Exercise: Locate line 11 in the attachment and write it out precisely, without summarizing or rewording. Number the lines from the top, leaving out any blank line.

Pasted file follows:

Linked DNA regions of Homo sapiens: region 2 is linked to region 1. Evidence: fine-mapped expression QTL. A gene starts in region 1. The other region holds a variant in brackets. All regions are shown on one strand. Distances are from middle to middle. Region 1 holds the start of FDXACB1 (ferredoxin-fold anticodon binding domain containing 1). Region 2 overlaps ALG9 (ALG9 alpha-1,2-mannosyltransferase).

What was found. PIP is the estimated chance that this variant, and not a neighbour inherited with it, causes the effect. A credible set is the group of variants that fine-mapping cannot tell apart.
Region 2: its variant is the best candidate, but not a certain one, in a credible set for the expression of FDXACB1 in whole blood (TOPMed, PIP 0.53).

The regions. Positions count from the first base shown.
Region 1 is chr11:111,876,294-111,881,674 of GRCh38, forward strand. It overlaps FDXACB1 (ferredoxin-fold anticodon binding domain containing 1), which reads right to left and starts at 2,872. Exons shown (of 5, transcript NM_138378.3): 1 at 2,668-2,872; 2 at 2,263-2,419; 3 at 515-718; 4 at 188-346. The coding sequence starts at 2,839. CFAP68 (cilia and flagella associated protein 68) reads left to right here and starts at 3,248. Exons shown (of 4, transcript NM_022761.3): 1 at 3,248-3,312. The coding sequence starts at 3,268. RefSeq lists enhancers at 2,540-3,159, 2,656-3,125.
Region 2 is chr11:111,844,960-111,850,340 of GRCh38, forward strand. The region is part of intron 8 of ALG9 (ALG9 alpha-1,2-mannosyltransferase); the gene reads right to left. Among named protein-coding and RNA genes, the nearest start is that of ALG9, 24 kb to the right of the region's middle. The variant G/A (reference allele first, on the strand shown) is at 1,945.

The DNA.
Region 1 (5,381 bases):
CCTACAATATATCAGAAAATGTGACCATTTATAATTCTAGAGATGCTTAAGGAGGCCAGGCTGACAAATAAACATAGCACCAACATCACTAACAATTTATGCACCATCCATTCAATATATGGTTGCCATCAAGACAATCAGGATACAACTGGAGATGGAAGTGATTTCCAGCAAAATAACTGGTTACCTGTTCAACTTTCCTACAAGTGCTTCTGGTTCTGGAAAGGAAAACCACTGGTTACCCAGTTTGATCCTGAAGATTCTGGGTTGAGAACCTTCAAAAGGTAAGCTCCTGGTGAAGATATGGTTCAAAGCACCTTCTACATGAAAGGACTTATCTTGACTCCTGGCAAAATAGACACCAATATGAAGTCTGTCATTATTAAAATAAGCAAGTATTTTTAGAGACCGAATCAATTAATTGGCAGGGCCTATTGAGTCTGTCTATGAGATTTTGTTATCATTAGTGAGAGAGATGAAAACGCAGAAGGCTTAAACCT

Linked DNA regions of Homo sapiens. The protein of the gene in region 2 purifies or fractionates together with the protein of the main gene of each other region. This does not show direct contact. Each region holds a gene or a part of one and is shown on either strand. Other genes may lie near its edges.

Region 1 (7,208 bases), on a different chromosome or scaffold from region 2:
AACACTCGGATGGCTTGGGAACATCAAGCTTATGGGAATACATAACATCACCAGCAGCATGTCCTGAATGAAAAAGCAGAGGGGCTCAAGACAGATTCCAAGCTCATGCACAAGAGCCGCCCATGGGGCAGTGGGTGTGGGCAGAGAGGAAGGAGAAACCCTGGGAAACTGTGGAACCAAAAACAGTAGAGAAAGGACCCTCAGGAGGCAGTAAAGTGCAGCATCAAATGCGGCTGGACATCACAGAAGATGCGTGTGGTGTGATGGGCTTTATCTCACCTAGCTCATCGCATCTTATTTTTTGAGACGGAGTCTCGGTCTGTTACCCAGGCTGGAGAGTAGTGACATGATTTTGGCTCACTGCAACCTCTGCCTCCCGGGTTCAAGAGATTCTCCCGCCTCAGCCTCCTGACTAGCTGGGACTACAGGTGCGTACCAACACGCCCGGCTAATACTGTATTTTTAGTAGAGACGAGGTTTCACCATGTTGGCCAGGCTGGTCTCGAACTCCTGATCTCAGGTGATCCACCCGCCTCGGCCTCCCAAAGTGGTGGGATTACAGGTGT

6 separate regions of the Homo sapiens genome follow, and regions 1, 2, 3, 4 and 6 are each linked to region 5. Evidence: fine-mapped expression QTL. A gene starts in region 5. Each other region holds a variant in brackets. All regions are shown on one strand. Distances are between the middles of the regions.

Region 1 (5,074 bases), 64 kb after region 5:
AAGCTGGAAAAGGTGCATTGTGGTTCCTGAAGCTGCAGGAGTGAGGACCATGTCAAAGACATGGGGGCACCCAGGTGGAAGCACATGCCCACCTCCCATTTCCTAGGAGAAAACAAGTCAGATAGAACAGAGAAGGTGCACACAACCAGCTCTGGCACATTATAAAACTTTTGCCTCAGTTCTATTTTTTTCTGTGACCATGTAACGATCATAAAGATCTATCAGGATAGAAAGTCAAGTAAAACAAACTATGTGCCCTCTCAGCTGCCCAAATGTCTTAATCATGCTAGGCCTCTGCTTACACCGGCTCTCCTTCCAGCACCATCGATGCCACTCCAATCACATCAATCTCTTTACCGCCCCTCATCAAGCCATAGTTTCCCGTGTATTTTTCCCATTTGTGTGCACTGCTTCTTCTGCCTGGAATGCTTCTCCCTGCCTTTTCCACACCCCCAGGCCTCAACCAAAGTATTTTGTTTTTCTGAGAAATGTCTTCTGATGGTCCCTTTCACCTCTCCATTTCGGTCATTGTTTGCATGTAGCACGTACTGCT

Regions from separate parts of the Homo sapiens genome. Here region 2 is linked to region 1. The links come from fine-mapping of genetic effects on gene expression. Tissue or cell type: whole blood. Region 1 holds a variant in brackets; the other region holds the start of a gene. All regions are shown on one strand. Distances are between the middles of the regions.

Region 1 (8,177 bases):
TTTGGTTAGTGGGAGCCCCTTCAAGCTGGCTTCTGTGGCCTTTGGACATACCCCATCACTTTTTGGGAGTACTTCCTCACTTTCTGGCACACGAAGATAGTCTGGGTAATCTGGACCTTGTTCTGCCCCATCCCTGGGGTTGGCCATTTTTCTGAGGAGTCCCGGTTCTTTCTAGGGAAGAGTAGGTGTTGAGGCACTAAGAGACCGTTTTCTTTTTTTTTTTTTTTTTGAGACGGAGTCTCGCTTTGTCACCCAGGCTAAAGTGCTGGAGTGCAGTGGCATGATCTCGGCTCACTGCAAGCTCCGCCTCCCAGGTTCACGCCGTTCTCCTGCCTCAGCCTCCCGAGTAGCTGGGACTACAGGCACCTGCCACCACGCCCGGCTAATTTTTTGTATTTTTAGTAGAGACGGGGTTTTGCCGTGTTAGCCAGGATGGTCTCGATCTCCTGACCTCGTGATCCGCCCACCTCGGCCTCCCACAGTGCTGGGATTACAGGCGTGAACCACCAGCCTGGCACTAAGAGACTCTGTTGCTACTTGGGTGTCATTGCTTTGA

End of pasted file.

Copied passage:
Region 1 (7,208 bases), on a different chromosome or scaffold from region 2: